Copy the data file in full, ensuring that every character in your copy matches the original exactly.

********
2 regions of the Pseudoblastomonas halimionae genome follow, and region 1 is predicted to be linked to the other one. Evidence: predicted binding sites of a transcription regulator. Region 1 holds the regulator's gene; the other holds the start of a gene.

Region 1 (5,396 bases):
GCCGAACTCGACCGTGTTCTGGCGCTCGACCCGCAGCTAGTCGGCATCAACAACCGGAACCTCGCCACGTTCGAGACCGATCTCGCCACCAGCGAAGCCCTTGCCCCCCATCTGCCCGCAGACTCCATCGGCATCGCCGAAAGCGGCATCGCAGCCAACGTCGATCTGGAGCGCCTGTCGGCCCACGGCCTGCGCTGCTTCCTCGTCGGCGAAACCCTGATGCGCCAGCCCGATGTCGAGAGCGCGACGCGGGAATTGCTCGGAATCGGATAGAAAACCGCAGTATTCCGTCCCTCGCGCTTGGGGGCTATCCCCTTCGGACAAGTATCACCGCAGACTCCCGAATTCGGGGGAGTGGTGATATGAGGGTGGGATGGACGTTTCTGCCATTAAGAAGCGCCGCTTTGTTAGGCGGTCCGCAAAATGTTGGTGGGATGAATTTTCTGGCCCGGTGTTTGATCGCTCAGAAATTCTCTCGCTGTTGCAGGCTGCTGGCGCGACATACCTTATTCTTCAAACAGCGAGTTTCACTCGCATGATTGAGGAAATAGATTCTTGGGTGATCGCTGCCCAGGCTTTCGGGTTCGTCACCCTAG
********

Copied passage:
2 regions of the Pseudoblastomonas halimionae genome follow, and region 1 is predicted to be linked to the other one. Evidence: predicted binding sites of a transcription regulator. Region 1 holds the regulator's gene; the other holds the start of a gene.

Region 1 (5,396 bases):
GCCGAACTCGACCGTGTTCTGGCGCTCGACCCGCAGCTAGTCGGCATCAACAACCGGAACCTCGCCACGTTCGAGACCGATCTCGCCACCAGCGAAGCCCTTGCCCCCCATCTGCCCGCAGACTCCATCGGCATCGCCGAAAGCGGCATCGCAGCCAACGTCGATCTGGAGCGCCTGTCGGCCCACGGCCTGCGCTGCTTCCTCGTCGGCGAAACCCTGATGCGCCAGCCCGATGTCGAGAGCGCGACGCGGGAATTGCTCGGAATCGGATAGAAAACCGCAGTATTCCGTCCCTCGCGCTTGGGGGCTATCCCCTTCGGACAAGTATCACCGCAGACTCCCGAATTCGGGGGAGTGGTGATATGAGGGTGGGATGGACGTTTCTGCCATTAAGAAGCGCCGCTTTGTTAGGCGGTCCGCAAAATGTTGGTGGGATGAATTTTCTGGCCCGGTGTTTGATCGCTCAGAAATTCTCTCGCTGTTGCAGGCTGCTGGCGCGACATACCTTATTCTTCAAACAGCGAGTTTCACTCGCATGATTGAGGAAATAGATTCTTGGGTGATCGCTGCCCAGGCTTTCGGGTTCGTCACCCTAG